The 650D is built around Canon's new 'Hybrid CMOS' sensor, which has pixels dedicated to providing phase detection autofocus in live view. It has a 1.6x 'crop factor', which means that an 18mm lens offers a similar angle of view to a 29mm lens on the 35mm 'full frame' format.
The 650D accepts Canon's full range of EF and EF-S lenses, in addition to third party alternatives.
The camera's control layout has been tweaked compared to the 600D. Movie mode has moved from the dial to the main power switch, and the A-DEP (automatic depth of field) mode has gone completely.
In their place, the EOS 650D adds two automated multiple exposure modes; Hand Held Night Scene and Backlit HDR.
The little black rectangle directly below the hotshoe is a proximity sensor that automatically switches off the rear screen when you're using the viewfinder. This signals a hugely welcome return for a feature that was dropped from the 600D, having been used on older models.
The EOS 650D has an IR remote control receiver on the handgrip that's compatible with Canon's RC-6 unit.
In the recess behind it between the handgrip and lens throat is the self-timer lamp, that's also used used to reduce the red-eye effect in flash shots.
The pop-up flash is the same as on previous cameras in the range. With a guide number of 13 it's got a reasonable amount of power for social shooting or a bit of fill-flash, and lifts high above the mount to minimize shadowing with larger lenses.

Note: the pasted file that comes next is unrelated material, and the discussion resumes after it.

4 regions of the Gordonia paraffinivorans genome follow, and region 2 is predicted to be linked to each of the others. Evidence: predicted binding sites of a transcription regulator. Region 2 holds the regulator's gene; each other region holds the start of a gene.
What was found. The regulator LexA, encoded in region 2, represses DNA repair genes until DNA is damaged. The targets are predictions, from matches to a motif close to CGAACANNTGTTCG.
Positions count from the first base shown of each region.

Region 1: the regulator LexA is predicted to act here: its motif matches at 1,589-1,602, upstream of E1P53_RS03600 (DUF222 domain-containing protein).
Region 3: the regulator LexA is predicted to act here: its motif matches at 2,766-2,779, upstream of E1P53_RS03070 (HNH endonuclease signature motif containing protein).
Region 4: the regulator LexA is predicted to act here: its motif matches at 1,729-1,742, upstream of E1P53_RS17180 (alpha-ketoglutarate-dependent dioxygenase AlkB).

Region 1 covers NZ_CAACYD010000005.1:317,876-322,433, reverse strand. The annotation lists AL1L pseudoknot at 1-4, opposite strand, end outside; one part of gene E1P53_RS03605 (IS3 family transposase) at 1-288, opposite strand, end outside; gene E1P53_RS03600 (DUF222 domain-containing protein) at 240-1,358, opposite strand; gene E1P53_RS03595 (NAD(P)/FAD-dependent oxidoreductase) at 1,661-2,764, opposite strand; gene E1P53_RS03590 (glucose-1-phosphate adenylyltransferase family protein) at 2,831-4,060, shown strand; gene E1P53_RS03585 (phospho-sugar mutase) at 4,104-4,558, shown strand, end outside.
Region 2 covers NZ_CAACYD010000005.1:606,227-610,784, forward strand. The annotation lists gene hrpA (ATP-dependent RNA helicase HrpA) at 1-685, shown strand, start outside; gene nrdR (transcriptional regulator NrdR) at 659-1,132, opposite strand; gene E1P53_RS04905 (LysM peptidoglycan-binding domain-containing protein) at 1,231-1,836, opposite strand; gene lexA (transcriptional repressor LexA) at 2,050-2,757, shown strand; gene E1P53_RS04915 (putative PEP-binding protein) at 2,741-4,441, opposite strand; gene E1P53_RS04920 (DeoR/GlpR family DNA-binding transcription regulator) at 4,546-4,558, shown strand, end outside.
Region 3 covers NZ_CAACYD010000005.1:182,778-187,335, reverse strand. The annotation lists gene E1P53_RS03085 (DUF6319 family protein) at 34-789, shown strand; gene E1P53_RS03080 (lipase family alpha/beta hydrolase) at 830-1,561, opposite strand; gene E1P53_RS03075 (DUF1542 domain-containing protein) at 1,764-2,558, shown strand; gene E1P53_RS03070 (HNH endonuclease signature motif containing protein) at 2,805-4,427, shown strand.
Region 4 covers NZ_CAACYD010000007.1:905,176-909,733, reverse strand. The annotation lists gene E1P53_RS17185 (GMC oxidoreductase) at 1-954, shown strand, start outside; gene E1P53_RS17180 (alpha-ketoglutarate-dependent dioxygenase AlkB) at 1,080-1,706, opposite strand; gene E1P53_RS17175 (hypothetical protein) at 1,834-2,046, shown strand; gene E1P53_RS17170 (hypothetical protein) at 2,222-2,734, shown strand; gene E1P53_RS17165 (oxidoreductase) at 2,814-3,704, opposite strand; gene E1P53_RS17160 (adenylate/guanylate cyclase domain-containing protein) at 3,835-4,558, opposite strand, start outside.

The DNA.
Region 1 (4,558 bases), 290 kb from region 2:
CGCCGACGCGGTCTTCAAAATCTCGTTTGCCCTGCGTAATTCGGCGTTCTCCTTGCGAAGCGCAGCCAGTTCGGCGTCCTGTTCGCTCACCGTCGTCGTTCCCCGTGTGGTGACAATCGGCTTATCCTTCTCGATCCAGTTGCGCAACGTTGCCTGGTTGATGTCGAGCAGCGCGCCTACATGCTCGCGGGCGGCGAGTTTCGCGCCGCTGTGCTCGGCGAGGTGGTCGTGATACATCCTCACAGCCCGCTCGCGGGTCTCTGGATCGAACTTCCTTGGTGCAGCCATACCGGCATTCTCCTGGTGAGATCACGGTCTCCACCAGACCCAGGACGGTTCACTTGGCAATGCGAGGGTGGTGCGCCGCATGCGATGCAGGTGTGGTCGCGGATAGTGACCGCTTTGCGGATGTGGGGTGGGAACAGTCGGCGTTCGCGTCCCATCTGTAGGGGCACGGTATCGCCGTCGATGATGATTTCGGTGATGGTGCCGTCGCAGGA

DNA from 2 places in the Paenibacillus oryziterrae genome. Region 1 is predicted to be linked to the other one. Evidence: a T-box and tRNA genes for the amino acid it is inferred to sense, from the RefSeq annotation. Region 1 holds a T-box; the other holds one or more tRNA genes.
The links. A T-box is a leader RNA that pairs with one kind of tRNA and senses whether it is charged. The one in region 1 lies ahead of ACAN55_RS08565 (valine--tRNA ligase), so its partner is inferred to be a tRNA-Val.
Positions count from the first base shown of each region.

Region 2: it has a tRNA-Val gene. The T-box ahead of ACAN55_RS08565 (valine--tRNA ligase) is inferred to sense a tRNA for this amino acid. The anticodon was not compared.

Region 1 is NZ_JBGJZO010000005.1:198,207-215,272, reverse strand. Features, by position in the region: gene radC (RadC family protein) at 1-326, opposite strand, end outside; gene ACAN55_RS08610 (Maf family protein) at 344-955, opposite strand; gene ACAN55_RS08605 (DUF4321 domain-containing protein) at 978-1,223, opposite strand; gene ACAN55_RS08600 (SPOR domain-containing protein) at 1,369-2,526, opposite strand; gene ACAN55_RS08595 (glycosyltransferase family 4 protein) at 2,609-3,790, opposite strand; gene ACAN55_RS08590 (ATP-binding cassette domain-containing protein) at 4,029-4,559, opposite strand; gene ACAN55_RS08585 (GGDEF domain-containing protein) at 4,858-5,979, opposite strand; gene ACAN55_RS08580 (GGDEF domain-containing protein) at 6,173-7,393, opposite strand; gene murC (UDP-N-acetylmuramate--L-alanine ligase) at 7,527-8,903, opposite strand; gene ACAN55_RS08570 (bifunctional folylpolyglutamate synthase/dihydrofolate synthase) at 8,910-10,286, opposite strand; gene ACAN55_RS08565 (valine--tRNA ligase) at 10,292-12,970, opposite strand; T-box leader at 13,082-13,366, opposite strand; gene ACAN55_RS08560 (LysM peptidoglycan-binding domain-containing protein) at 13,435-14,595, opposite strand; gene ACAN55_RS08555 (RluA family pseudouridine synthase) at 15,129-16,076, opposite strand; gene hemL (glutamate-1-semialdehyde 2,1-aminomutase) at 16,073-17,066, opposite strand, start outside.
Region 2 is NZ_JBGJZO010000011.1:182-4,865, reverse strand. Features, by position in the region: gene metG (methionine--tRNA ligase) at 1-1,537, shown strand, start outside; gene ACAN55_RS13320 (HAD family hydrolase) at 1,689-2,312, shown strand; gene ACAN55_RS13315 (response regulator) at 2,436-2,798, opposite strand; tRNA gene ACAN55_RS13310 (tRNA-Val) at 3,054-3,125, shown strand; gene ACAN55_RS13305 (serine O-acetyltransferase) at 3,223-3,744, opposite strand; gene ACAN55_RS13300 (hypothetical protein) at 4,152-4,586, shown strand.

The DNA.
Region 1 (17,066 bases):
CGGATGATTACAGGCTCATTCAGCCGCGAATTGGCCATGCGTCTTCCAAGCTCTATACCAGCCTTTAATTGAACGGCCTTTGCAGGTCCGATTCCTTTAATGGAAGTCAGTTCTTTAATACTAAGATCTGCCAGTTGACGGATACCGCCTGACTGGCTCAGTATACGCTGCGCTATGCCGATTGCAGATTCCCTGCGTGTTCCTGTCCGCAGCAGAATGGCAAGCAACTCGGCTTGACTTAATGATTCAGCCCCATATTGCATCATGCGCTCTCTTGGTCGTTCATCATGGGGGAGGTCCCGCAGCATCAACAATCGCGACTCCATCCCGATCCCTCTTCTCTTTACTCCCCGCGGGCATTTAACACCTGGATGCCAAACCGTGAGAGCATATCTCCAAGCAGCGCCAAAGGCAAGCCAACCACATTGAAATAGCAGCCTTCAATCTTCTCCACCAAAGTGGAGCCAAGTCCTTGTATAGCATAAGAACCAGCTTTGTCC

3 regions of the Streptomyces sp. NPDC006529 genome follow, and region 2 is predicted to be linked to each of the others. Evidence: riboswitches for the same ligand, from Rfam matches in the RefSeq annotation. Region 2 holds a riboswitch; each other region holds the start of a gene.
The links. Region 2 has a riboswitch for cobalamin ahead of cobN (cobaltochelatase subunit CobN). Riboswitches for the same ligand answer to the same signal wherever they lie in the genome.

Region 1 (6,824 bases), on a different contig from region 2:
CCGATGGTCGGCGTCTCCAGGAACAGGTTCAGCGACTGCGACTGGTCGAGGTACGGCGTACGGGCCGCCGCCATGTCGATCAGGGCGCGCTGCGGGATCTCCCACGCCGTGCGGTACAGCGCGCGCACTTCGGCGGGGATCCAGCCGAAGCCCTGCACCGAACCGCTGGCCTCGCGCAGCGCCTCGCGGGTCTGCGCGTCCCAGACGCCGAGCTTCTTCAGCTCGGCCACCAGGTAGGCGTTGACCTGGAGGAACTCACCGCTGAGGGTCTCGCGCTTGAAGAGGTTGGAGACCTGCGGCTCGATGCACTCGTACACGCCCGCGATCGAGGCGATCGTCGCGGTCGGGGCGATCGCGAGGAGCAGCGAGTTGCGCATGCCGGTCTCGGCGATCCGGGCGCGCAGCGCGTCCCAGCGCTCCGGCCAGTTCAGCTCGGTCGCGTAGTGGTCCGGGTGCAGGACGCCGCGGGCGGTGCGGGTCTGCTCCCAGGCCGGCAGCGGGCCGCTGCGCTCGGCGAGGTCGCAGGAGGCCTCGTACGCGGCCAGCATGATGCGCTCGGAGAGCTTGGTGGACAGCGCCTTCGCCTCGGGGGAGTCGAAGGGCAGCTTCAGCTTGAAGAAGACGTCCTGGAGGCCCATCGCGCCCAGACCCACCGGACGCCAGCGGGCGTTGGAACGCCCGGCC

This flash can also wirelessly control Speedlites off-camera, including the relatively-inexpensive 270EX II and 320EX models.
As usual there's a hotshoe on top of the pentaprism that's compatible with Canon's EX series flash units. These range from the compact 270EX II to the latest 600EX-RT and its ST-E3-RT radio controller.
The memory card slot is on the grip side of the camera, and takes SD, SDHC and SDXC cards.
The 650D uses the same connectors as the 600D, hidden under rubber flaps on the other side of the body.
Towards the front we have sockets for the optional RS-60E3 wired remote control, and a stereo microphone for recording sound while shooting movies.
The camera's 'digital' connectors sit under another flap next door. There's a combined USB and AV out socket, plus a mini-HDMI connector for playing back images and movies on your HD TV.
The EOS 650D is CEC compatible, meaning you can control playback over HDMI using your TV's remote control on most modern sets.
Two small grills in front of the hot shoe conceal a stereo microphone; the first ever on an EOS camera.
The 650D uses the same LP-E8 battery pack as the 600D, which as usual clips into place behind a door on the base of the camera. As you can see below it's quite close to the tripod socket (inevitably for a camera this size).
The tripod socket is positioned in-line with the lens axis, with a decent area surrounding it for a quick release plate to grip.